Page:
The computer industry has gone through several phases characterized by different computer classes: Mainframes, then PCs, mobile phones and—most recently—wearables and IoT devices. All these computer classes emerged and grew, but they were subsequently replaced by the next generation of computers .
This trend also applies to the technology classes on which computers are based: A new technology class differs from its predecessors by serving an overall addressable market that is 10 times larger than the previous one, and by achieving 100 times the density and efficiency at 1/100th of the former cost.
This is why future supercomputers will be based on technology classes that work with the tiniest of systems: Wearables and IoT devices. Owing to the larger addressable market, these devices will mature faster than former technologies and eventually replace them.
Smart systems include sensing and intelligence that understands a situation. They will make predictive and adaptive data-driven decisions and perform smart actions. The cognitive intelligence of such systems is built on energy-efficient autonomous operation, closed-loop control and communication functionalities.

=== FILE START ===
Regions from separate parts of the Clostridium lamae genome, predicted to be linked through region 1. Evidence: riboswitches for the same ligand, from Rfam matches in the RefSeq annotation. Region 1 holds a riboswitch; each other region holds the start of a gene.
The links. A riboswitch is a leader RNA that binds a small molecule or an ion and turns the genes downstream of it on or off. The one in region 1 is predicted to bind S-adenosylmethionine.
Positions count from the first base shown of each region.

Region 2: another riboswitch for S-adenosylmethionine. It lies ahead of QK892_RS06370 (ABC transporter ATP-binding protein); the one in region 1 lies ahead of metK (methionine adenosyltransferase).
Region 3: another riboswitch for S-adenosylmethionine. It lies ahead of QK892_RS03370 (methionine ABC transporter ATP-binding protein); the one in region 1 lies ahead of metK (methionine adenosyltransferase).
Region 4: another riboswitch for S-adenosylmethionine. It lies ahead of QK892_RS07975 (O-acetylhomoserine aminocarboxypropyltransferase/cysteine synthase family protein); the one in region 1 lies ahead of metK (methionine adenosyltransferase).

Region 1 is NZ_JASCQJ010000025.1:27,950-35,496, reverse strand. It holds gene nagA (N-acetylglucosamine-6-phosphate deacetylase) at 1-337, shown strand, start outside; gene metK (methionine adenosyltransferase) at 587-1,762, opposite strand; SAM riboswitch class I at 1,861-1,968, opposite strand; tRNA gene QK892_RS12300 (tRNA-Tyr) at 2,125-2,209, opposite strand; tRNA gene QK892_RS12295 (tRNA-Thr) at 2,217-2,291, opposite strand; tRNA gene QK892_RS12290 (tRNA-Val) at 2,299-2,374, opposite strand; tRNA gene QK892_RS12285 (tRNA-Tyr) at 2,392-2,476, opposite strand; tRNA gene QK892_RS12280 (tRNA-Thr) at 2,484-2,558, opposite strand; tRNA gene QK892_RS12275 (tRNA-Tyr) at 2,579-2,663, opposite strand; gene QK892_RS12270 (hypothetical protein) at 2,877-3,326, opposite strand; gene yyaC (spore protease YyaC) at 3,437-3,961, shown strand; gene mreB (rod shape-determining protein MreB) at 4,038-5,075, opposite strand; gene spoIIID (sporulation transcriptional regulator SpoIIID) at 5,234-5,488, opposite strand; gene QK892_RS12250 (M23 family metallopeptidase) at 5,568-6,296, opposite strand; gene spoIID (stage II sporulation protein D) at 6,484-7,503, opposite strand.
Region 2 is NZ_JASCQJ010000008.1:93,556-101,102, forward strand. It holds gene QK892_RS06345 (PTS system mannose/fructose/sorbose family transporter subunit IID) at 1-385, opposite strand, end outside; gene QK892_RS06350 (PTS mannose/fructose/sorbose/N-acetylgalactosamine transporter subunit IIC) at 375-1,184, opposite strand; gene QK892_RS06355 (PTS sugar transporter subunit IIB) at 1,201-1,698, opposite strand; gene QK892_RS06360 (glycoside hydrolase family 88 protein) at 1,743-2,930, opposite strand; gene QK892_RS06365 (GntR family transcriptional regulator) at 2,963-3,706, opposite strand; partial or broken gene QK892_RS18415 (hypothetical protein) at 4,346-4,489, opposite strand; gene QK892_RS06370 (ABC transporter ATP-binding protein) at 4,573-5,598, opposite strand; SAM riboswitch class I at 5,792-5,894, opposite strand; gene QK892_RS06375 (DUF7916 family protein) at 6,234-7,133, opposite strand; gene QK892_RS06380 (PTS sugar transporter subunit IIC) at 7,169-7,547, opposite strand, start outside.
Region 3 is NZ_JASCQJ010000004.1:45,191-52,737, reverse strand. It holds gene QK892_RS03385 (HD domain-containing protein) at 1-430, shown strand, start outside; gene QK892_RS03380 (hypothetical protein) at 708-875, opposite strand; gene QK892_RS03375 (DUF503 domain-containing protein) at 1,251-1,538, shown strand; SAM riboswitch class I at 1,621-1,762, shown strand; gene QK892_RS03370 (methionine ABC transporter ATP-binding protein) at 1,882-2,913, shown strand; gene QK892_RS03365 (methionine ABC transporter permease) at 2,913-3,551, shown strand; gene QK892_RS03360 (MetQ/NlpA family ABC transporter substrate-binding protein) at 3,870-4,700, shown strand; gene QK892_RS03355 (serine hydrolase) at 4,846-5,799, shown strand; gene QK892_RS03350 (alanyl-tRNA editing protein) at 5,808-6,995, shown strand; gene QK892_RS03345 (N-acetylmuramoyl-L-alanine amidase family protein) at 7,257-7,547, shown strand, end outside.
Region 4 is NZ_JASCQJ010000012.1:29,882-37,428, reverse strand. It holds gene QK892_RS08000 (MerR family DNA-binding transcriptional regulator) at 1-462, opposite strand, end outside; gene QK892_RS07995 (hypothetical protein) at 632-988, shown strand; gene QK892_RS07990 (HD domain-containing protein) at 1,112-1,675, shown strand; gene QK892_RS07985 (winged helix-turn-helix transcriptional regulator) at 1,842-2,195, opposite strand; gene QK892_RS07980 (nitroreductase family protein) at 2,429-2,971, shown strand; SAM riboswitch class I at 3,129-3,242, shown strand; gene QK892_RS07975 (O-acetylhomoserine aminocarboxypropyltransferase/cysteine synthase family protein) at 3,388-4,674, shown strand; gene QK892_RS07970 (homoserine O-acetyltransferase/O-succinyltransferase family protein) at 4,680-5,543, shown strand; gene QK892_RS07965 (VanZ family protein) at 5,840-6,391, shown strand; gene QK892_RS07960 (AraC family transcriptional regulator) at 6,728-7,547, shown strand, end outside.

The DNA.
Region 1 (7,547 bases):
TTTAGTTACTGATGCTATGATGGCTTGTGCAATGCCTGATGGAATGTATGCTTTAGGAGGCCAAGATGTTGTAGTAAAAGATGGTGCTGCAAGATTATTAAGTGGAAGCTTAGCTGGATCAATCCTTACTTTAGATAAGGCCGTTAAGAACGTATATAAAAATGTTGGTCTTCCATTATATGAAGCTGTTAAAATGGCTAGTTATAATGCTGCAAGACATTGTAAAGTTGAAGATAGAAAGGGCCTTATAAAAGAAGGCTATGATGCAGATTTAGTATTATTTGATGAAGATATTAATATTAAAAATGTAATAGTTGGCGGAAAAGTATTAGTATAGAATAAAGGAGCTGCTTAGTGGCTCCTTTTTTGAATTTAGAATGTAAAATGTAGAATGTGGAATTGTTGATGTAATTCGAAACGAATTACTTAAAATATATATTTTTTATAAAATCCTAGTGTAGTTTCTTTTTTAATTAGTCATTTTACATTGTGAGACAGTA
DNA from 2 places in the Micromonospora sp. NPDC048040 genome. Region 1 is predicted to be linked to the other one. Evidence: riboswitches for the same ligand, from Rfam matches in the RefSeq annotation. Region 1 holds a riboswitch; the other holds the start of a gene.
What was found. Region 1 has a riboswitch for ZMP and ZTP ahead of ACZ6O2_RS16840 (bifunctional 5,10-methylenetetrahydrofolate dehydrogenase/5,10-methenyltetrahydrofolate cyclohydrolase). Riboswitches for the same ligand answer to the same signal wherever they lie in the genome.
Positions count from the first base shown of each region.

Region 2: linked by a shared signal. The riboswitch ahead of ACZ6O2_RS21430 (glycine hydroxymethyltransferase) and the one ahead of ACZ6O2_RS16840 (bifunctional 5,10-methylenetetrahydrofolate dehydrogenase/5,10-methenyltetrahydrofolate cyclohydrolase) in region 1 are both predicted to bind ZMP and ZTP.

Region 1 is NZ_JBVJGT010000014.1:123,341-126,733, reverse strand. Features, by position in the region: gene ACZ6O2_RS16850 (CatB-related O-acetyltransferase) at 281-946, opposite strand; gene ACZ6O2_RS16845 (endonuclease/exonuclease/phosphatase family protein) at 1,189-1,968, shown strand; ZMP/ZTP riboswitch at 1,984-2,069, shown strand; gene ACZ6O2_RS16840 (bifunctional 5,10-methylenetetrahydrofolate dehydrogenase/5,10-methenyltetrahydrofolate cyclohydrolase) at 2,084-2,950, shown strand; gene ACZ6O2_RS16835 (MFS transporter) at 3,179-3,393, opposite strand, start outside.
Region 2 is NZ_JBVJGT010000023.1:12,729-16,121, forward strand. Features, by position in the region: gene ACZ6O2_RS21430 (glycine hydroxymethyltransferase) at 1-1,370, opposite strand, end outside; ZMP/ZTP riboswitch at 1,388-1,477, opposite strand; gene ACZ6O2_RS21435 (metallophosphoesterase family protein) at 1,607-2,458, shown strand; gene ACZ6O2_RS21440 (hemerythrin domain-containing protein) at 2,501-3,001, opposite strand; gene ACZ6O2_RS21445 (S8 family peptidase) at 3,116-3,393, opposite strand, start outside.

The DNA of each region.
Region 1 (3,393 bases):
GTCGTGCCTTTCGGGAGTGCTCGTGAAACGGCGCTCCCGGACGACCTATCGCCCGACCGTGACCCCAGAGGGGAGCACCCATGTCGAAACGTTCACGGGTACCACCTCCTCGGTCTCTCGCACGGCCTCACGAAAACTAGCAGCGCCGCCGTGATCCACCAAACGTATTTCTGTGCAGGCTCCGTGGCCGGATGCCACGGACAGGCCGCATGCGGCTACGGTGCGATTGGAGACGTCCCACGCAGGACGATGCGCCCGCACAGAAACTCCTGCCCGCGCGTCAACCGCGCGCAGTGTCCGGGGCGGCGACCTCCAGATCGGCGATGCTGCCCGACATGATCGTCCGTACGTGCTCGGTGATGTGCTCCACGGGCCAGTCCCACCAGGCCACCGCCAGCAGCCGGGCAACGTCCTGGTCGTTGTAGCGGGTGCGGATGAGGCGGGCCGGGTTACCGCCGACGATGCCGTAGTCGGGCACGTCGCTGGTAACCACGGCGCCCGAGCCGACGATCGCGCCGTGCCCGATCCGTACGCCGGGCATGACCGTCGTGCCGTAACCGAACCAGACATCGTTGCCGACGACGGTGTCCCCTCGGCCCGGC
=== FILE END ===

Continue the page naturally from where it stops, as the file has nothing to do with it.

A major challenge is the integration of many diverse components that combine different technologies and materials. The focus is on services for particular applications, for example in the healthcare and automotive sectors.
The term “smart” reflects the embedded processing capability as well as the full awareness of the environment that becomes possible with the introduction of sensing capabilities, thus bringing together interdisciplinary technologies and solutions.